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HHS Extends Application Deadline For Insurers

Earlier today, the Department of Health & Human Services (HHS) announced the deadline for health insurers to submit applications to sell insurance in the states where the federal government is running health insurance exchanges has been extended by three days until this Friday.

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Revenue Cycle Management Series: Appointment Scheduling

It’s important to understand the impact appointment scheduling can have on the revenue cycle process.  Since scheduling is the first contact a patient has with the office, it’s crucial the experience be a positive one. Staff responsible for scheduling appointments must be friendly, helpful as well as knowledgeable.  Here are some guidelines to ensure appointment scheduling goes smoothly.

  • Information Gathering: Be sure to collect the patient’s name, contact information, insurance coverage and purpose of the visit.
  • Verify Coverage: Patient insurance information should be verified before the first visit.
  • Ask Questions: Attempt to determine the payer responsible for the services.
  • Financial Obligations: Communicate patient financial responsibilities up front, including copay and co insurance benefits for out of network providers.
  • Insurance & Demographics: Many services require prior approval from the insurance carrier in order for the service to be reimbursed. Following this step is important to ensure a claim won’t be denied.

Appointment scheduling is also a critical time to effectively manage the providers schedule by identifying the reasons for services and organizing the schedule to maximize efficiency of patient flow for the day.  Following these simple steps can maximize revenue and reduce the risk of patients not showing up for appointments

Stay tuned for the next installment of the HMS Healthcare Management Solutions Healthcare Revenue Cycle Management series when we will explore the registration process.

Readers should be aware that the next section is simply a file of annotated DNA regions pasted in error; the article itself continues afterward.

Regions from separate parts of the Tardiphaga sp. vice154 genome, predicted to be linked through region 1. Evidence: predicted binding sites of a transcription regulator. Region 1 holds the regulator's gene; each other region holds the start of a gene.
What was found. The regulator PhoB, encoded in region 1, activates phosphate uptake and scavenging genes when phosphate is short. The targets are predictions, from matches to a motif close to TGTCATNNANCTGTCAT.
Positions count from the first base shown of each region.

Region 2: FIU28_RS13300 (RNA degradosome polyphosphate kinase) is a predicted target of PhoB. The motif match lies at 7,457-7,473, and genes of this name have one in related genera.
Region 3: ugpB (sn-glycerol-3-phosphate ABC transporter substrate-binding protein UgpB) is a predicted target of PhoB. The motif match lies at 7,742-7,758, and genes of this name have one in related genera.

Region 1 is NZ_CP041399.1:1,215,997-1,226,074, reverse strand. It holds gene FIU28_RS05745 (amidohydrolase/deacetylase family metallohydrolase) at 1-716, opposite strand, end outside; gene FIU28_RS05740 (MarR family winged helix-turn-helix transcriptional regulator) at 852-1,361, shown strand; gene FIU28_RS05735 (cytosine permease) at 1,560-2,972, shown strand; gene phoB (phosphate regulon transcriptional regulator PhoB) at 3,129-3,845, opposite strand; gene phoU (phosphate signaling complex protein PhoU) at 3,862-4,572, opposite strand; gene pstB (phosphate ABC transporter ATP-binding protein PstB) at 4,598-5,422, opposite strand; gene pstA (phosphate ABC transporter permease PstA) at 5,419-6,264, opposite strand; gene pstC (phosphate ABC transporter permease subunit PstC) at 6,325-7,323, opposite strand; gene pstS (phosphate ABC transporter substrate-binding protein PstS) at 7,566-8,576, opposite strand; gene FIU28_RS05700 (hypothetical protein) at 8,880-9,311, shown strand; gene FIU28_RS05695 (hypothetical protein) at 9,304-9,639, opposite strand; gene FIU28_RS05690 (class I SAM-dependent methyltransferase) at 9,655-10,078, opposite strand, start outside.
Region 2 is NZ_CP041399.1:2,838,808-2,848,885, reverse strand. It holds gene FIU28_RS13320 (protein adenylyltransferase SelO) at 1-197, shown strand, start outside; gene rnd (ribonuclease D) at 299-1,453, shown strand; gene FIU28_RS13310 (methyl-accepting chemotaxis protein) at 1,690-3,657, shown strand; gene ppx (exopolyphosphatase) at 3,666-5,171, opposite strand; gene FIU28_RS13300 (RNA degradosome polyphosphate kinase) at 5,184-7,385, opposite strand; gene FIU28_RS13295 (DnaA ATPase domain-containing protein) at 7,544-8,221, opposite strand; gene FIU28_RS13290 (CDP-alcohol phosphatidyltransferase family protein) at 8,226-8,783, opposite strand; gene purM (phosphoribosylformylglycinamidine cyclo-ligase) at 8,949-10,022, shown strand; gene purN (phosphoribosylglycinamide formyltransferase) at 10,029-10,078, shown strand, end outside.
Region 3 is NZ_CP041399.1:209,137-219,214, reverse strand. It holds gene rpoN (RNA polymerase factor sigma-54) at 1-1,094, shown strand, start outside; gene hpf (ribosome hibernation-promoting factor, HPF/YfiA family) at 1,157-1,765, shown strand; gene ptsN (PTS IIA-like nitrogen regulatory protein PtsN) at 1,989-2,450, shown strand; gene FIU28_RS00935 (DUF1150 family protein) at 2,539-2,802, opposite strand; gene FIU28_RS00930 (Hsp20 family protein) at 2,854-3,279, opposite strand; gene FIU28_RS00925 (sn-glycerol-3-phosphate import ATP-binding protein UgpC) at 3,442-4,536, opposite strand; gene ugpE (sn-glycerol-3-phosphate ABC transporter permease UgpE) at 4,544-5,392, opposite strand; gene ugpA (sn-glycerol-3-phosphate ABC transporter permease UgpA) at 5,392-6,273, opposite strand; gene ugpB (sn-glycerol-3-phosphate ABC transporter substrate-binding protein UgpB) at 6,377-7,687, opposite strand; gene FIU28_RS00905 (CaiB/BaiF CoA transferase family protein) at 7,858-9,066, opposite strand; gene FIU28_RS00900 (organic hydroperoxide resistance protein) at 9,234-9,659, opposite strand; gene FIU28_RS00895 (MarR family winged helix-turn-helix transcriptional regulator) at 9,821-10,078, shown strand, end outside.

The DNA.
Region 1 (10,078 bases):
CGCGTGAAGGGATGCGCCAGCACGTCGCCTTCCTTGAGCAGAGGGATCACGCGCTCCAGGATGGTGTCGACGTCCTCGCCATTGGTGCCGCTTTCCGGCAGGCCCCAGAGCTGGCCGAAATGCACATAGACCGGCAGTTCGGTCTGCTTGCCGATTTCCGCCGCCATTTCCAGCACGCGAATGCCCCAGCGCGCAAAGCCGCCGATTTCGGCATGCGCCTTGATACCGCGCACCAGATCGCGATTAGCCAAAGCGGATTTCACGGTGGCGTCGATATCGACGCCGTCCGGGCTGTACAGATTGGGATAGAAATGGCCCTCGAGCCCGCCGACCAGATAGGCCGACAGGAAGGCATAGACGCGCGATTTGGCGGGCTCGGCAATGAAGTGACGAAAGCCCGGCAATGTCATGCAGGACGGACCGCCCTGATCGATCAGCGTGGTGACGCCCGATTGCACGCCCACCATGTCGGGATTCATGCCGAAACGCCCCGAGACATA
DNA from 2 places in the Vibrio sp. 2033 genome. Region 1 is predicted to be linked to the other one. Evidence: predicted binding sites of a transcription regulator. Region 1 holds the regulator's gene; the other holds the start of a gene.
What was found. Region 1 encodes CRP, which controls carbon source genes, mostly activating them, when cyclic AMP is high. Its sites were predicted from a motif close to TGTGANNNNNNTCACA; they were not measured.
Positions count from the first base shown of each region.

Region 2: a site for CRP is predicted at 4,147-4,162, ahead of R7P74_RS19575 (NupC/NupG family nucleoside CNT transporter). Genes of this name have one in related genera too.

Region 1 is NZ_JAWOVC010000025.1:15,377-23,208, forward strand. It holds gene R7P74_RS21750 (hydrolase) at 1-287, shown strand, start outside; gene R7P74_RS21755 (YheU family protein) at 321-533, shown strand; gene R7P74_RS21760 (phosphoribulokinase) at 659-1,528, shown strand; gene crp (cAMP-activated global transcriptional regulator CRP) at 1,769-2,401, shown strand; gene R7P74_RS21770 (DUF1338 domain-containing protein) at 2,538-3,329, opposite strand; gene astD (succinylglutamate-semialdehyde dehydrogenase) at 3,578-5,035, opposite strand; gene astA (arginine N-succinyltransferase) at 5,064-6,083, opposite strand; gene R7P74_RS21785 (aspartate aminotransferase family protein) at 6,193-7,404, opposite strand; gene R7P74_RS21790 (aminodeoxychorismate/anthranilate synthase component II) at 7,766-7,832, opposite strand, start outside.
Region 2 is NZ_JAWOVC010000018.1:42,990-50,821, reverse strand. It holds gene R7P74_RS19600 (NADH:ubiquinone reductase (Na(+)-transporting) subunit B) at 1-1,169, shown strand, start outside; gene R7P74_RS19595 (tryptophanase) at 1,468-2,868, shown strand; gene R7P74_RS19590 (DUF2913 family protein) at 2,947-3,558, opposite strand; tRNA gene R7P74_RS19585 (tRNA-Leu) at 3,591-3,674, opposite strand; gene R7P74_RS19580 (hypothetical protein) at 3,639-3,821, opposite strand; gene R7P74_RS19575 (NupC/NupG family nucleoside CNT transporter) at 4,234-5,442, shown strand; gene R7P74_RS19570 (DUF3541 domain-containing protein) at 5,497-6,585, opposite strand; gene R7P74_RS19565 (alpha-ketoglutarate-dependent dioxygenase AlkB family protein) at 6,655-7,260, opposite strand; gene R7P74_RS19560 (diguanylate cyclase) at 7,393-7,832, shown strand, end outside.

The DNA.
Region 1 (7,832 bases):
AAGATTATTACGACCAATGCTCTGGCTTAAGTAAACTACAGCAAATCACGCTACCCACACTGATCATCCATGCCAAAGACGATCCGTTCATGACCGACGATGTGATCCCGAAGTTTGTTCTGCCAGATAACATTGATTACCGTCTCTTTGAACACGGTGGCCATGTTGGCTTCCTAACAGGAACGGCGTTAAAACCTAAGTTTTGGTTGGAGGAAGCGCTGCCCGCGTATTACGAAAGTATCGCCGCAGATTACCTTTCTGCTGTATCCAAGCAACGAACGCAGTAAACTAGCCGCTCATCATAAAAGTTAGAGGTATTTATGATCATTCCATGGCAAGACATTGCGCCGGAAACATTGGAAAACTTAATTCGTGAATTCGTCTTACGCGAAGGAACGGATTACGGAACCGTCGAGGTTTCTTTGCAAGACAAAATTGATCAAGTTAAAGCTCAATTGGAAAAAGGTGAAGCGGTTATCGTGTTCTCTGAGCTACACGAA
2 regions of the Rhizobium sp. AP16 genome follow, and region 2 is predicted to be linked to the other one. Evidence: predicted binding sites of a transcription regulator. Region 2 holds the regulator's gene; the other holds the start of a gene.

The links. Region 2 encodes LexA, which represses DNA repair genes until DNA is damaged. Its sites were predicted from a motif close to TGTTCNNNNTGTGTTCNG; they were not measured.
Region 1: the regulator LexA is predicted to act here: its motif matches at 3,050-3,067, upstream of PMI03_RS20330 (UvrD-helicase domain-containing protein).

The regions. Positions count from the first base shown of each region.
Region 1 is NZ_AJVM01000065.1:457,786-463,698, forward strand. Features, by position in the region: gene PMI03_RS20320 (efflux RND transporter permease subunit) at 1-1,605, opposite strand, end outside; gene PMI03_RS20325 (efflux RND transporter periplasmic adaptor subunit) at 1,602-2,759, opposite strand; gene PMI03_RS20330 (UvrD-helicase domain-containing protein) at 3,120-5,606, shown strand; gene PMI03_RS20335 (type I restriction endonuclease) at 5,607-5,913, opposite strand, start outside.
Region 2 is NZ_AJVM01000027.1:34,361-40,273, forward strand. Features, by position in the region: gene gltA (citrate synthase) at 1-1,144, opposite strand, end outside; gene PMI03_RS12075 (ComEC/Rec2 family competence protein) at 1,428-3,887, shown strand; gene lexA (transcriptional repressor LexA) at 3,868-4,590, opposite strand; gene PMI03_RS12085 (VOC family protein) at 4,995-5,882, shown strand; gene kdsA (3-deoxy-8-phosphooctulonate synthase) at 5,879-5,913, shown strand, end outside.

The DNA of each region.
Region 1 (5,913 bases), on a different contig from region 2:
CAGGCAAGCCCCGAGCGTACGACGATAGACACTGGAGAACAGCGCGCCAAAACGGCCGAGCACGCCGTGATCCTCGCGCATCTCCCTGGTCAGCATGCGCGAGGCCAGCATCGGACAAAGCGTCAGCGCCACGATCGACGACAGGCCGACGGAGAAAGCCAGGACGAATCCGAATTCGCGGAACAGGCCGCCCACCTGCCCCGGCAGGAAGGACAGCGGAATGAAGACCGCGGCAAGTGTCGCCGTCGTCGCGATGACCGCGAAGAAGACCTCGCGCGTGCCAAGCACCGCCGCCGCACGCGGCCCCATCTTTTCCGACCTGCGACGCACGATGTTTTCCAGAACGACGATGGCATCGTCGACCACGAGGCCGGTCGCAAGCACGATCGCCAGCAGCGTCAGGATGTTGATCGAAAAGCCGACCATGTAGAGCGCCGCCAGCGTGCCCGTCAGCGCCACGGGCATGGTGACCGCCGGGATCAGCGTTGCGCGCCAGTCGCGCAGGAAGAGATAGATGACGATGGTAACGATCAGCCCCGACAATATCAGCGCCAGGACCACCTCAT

Tiptastic Tuesday: Understanding Medical Bills

Medical bills can be confusing for patients.  Below are five easy steps medical practices can apply to help patients understand their medical bills and be better prepared to handle them.

  • Educate Staff:  Make sure office staff knows what plans your providers are associated with and understands the differences and complexities between different insurance companies
  • Use Eligibility Technology:  Today’s technology completely automates the process of checking patient insurance. Having these details at your fingertips will help inform staff about the patient’s responsibility.
  • Share Insurance Eligibility With Patients: Require staff to share the specifics of a patient’s insurance with the patient. Explain the expectations your practice has for patients including what part of the payment is expected at the time of visit and what portion will be billed after the visit.
  • Provide A Sample Statement:  Give patients a sample bill so they can familiarize themselves with your statements. Describe each area of the statement and provide an accompanying to create handout that explains the information in detail.
  • Explain Insurance Basics:  Don’t assume a patient understands all of the basics of insurance. Train your staff to be able to clarify these things with patients.